I like a short cut as well as anyone else, but sometimes--especially when it comes to research for writing--the Internet can't deliver the details you can get from an expert.
The Internet is great for a quick fact check, but when you want depth, it's best to seek out resources that aren't stored there.
An instructor at a writing conference put it this way: "If you want to find out about stamps, skip the Internet and go talk to a collector." You get to the right information more quickly. This is especially important for writers who may not have a specific question ("When was X coin put into use?") but want to gather more general material. Sometiems you don't even know what you want to know yet.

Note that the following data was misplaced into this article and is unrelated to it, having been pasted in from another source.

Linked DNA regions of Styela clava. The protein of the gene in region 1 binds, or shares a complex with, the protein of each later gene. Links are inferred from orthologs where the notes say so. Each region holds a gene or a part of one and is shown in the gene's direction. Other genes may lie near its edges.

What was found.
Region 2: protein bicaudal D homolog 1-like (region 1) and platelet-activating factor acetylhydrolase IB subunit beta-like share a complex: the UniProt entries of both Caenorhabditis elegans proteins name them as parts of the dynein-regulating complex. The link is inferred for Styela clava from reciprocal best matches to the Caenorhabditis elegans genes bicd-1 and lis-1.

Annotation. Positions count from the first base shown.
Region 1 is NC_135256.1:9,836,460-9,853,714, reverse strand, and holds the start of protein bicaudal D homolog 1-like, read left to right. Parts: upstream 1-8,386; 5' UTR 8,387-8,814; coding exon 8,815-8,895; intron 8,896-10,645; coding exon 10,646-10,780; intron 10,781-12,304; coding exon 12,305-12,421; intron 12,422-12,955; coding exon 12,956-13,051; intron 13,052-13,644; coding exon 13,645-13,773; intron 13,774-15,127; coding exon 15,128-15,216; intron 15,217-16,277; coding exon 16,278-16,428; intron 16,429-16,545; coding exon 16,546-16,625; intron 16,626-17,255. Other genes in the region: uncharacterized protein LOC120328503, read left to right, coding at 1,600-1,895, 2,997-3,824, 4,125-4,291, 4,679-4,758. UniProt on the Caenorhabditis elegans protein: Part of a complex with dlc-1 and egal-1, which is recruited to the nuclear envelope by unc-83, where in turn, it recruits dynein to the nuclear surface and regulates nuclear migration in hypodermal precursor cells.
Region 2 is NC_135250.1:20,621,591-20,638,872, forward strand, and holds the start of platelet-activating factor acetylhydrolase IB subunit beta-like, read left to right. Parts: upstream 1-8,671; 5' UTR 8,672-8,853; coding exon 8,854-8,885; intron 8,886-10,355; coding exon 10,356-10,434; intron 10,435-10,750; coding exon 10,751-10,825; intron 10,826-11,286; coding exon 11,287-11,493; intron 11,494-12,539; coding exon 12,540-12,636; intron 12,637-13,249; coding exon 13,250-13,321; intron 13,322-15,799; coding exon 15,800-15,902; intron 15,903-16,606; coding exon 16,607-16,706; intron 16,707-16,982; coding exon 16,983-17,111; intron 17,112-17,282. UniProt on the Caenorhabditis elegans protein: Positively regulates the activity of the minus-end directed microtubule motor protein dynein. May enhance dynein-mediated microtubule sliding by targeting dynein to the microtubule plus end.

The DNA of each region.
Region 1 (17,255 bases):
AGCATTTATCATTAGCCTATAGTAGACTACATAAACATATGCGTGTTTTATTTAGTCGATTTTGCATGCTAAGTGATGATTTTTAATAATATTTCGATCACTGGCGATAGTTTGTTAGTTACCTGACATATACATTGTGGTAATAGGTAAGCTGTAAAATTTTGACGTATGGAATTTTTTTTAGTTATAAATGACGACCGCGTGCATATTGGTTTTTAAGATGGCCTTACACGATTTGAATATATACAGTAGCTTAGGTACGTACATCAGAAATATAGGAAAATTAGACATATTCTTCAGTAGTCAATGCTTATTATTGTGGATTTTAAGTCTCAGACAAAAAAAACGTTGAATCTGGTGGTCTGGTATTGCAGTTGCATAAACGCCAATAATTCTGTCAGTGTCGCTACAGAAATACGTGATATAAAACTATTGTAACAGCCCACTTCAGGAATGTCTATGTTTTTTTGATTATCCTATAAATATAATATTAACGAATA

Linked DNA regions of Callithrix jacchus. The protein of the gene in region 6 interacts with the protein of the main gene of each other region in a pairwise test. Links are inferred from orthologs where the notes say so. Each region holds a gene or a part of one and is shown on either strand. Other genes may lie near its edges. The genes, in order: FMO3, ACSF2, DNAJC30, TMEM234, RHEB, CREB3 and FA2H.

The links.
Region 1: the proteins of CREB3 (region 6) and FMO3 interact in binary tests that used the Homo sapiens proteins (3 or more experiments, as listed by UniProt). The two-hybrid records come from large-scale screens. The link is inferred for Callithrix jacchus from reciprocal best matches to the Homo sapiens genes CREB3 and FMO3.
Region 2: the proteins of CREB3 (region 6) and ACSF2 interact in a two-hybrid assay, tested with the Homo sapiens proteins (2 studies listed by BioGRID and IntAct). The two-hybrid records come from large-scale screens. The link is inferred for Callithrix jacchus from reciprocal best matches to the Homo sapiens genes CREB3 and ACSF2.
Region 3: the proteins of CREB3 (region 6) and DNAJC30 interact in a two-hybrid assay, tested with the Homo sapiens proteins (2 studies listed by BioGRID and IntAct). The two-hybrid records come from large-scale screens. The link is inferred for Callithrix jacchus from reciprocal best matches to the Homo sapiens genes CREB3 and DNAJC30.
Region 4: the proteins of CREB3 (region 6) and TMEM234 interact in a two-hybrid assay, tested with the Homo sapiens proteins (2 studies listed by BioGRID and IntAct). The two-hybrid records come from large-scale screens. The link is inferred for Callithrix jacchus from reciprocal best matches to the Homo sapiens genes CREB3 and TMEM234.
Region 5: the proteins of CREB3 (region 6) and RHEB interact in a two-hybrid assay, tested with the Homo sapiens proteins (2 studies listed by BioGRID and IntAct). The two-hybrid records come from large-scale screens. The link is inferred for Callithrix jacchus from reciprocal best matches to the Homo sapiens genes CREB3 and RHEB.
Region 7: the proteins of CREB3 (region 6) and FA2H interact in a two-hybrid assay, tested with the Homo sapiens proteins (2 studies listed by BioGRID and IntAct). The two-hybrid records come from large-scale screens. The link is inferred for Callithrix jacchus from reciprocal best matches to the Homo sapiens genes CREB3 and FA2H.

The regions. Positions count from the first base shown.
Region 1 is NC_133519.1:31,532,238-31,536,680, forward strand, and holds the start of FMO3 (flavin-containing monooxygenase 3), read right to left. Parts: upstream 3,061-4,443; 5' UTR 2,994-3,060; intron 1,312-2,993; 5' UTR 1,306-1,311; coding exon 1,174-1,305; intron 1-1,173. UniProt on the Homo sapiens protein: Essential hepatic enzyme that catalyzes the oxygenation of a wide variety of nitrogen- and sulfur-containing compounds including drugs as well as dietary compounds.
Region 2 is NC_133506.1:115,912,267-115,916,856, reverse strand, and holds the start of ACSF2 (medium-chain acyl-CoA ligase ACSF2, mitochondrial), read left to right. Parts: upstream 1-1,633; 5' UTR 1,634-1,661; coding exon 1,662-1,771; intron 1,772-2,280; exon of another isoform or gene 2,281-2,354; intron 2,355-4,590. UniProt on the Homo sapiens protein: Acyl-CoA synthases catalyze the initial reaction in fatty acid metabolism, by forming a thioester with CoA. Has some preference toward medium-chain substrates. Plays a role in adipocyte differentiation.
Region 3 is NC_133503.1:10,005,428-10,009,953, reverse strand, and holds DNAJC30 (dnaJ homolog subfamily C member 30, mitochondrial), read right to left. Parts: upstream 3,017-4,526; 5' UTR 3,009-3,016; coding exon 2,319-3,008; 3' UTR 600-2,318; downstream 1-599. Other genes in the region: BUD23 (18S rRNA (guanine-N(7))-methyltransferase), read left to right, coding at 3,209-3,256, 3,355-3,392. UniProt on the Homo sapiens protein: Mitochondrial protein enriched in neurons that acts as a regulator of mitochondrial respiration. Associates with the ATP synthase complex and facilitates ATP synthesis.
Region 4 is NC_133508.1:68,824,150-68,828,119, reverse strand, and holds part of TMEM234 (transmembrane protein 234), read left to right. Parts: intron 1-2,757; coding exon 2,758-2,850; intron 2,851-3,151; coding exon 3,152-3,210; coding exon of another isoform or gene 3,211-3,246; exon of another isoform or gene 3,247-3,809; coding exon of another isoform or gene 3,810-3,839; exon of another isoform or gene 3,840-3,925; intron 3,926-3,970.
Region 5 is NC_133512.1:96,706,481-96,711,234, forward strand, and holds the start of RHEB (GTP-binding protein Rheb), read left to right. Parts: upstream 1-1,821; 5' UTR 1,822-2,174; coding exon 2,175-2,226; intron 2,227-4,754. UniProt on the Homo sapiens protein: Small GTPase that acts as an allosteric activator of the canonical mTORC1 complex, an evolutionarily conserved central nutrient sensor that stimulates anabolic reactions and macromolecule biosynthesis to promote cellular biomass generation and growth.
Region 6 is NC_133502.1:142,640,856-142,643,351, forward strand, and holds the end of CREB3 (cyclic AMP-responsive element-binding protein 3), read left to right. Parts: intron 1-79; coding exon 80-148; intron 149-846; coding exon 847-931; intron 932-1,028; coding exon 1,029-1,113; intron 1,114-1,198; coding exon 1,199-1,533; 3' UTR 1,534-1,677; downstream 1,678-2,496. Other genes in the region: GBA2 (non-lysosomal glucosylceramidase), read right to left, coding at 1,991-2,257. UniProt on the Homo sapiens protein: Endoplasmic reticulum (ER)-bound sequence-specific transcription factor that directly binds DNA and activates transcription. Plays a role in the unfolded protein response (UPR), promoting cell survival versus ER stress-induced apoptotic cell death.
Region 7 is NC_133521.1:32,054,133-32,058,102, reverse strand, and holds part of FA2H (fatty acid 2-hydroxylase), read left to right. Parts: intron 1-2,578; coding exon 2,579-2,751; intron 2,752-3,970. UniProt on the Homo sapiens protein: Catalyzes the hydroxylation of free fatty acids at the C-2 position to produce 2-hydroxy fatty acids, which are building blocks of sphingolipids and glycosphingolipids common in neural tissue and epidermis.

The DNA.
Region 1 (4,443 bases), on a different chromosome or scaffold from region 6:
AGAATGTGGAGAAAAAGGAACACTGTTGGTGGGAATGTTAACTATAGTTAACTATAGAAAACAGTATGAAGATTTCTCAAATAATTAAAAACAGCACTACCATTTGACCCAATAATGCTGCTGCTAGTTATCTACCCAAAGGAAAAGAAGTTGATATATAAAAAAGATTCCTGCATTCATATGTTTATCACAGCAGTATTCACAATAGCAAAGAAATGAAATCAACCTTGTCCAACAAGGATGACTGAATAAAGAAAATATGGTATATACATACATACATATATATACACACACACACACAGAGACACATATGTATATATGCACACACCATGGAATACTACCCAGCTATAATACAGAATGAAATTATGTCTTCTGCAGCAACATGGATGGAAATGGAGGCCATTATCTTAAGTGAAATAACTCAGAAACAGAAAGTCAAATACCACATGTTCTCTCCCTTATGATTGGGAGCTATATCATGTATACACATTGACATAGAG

This is where I find myself as I research life in Depression-era East Texas. Internet is so-so for help. Books are better. Regional museums and primary materials, even better. But best of all: oral histories and real interviews. That's how I've gotten the best level of detail to lend the right texture to my new novel-to-be. Plus I don't spend so much time drifting through semi-helpful web content when I should be writing.